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Chong Hua Sheng Mu Holy Palace, a Bizarre Houston Oddity

Posted: July 25, 2017 at 5:48 pm   /   by   /   comments (2)

It can be credited or blamed (depending upon one’s view) on the lack of zoning laws in Houston that this Chong Hua Sheng Mu Holy Palace is situated in a neighborhood on the west side of H-Town.

Our first view of the Chong Hua Sheng Mu Holy Palace

Even from a distance this five story white structure with the 40 foot golden orb stands out as being something out of the ordinary and worth a closer look.

Closer view from across a field of the Chong Hua Sheng Mu Holy Palace

The only views of this abandoned building are from outside the gates and fenced area of an 11 acre site.  It is situated across from a green space with a hiking and biking trail that dips down under roadways in the area allowing those who are exercising to maintain a set speed without having to stop for traffic.

Chong Hua Sheng Mu Holy Palace

We parked near the intersection of the 3600 block of Overture and Ashford Point.  The image above was taken through fencing on this side of the building.  At one time there were two smaller golden orbs placed above the square pillared risers one of which is clearly seen in this image in front of the larger orb.  I have no idea why or when they were removed.

Chong Hua Sheng Mu Holy Palace

This building with the golden geodesic dome was to be the first of several other structures erected on this site.  It is categorized as a domestic nonprofit corporation with a filing date going back to January 24, 2000.  The purpose of this nonprofit corporation was religious in nature.  It is still listed as active although clearly the building project was halted prior to ever being completed.

Chong Hua Sheng Mu Holy Palace

Duane Bradshaw was the Houston architect selected to create the buildings on this site.  His firm specializes in “Religious Facilities, Health Care Facilities, Land Use and Landscape Architecture” according to his website.  Had construction not been abruptly halted this large space would also have had some residential, daycare and even retail spaces built upon this property.

Chong Hua Sheng Mu Holy Palace

What would have been a Taoism spiritual compound (primarily Buddhist in nature) led by Master Cheung was thrown into disarray when he died.  It was to have cost around six million dollars.

The sects new leader, Kwai Fun Wong who was a citizen of China, had applied for permanent residency in the U.S. but had not yet attained that status.  She should have gotten permission from our immigration agency prior to leaving the country according to the laws in effect at the time.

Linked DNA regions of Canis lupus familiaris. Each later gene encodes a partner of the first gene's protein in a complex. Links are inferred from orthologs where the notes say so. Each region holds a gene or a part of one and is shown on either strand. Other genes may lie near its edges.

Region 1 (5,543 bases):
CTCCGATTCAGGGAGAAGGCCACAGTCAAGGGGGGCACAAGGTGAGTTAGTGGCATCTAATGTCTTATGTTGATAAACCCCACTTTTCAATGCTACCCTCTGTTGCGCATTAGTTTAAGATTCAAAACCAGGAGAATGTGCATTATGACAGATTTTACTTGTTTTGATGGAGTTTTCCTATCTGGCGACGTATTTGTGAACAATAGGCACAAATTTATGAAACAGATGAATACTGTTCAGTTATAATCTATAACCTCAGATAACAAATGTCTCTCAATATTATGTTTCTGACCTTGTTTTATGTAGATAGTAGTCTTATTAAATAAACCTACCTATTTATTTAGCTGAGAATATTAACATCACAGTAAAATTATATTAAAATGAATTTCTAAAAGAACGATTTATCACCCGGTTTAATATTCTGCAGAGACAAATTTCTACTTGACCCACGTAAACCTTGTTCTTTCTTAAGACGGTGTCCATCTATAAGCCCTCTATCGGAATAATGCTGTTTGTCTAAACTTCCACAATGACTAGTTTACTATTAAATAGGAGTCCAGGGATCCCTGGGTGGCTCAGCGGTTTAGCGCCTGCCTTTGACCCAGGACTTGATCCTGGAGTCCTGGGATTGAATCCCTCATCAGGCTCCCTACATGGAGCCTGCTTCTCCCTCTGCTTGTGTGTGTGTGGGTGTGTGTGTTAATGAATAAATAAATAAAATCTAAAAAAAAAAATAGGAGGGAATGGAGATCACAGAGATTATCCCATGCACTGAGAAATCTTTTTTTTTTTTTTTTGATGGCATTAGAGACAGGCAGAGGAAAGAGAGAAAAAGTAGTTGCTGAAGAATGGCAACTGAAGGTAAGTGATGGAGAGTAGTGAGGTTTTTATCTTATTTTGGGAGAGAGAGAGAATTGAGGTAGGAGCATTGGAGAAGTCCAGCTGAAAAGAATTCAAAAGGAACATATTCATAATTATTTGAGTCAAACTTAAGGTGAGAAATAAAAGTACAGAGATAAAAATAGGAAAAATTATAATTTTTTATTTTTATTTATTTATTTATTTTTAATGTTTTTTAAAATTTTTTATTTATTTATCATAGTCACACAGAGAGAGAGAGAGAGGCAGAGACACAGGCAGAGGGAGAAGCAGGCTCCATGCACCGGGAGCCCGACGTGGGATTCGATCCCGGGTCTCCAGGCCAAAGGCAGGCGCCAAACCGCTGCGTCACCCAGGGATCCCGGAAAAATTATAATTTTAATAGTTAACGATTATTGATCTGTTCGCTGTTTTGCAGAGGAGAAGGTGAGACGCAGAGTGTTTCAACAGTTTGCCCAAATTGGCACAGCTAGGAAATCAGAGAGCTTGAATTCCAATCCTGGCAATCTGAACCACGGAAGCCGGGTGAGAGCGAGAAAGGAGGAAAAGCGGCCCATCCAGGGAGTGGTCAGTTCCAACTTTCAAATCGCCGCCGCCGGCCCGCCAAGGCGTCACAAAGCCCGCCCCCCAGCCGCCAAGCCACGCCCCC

She made a trip to Hong Kong to arrange for the funeral of Master Cheung.  When returning to the United States she was arrested, briefly detained by the U.S. Immigration and Naturalization Service and eventually deported.

Chong Hua Sheng Mu Holy Palace

All construction ceased at that time.  The interior of this building with 40,000 square feet of floor space was never finished.

Amazingly after all of this time the grass is still mowed.  This would seem to be a natural target for graffiti but is kept graffiti free.  With its nonprofit status, no Houston taxes are being collected.

This property is still associated with the Wu Wei Tien Tao Association which is a Chinese universalism based religious organization.

Chong Hua Sheng Mu Holy Palace

Just viewing this building with with the two exterior staircases and interesting architecture I can only imagine how the finished project might have appeared.

Some folks have described it as a “Mayan Epcot Center.”  Others think of it as an oddity, bizarre and an “Alief area folly.”  It has also been called a “white elephant.”

For some reason it reminds me of the Dr. No James Bond Film. I can also imagine some eccentric billionaire fashioning this in honor of the game of golf.  Notice the white ball shapes atop some of the fence posts?  Of course that giant golden orb would have been the signature golf ball like icing on a cake.

Will anything ever be developed there or will it continue to be abandoned and left to the elements?  I guess only time will answer that question.

If you liked learning about this, you might also like to check out these other offbeat, unusual or fun happenings in and around Houston.

The Beer Can House

Unique Smither Park

Folk Art at the Orange Show Foundation

Just for Fun…the Moovelous Cow Parade in Houston!

Memories of the Forbidden Gardens…or a Piece of China in Our Backyard

You will find the location of the Chong Hua Sheng Mu Holy Palace here:

 

 

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  • July 27, 2017 at 1:36 pm Vicki Warner

    Wow, that’s an interesting story. Lots if unfinished business, and it’s really quite a landmark. . .

    Thanks, Peggy. Great post.

    Reply
    • July 27, 2017 at 3:03 pm Peggy

      Hi Vicki,

      Yes it is quite a landmark structure. I wonder what if anything will be done with it in the future. Since it is labeled tax exempt it seems that no one is in any hurry.

      Reply